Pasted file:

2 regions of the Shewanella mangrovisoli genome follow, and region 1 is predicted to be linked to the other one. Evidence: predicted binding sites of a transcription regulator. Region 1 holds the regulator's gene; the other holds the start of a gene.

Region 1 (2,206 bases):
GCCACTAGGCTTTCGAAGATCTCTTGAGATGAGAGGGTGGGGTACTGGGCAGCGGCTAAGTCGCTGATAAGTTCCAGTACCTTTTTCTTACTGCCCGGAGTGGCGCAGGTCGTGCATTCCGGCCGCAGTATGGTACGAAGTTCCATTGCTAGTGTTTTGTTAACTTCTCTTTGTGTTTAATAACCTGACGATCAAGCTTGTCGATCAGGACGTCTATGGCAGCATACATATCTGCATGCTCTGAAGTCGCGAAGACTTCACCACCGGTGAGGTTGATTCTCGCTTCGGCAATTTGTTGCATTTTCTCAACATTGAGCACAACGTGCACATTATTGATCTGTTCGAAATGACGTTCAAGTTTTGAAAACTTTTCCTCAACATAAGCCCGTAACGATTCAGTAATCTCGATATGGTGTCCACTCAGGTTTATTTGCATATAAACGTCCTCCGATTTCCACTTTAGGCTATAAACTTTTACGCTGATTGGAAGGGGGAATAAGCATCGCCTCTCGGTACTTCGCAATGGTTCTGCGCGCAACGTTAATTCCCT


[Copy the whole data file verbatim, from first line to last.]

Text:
2 regions of the Shewanella mangrovisoli genome follow, and region 1 is predicted to be linked to the other one. Evidence: predicted binding sites of a transcription regulator. Region 1 holds the regulator's gene; the other holds the start of a gene.

Region 1 (2,206 bases):
GCCACTAGGCTTTCGAAGATCTCTTGAGATGAGAGGGTGGGGTACTGGGCAGCGGCTAAGTCGCTGATAAGTTCCAGTACCTTTTTCTTACTGCCCGGAGTGGCGCAGGTCGTGCATTCCGGCCGCAGTATGGTACGAAGTTCCATTGCTAGTGTTTTGTTAACTTCTCTTTGTGTTTAATAACCTGACGATCAAGCTTGTCGATCAGGACGTCTATGGCAGCATACATATCTGCATGCTCTGAAGTCGCGAAGACTTCACCACCGGTGAGGTTGATTCTCGCTTCGGCAATTTGTTGCATTTTCTCAACATTGAGCACAACGTGCACATTATTGATCTGTTCGAAATGACGTTCAAGTTTTGAAAACTTTTCCTCAACATAAGCCCGTAACGATTCAGTAATCTCGATATGGTGTCCACTCAGGTTTATTTGCATATAAACGTCCTCCGATTTCCACTTTAGGCTATAAACTTTTACGCTGATTGGAAGGGGGAATAAGCATCGCCTCTCGGTACTTCGCAATGGTTCTGCGCGCAACGTTAATTCCCT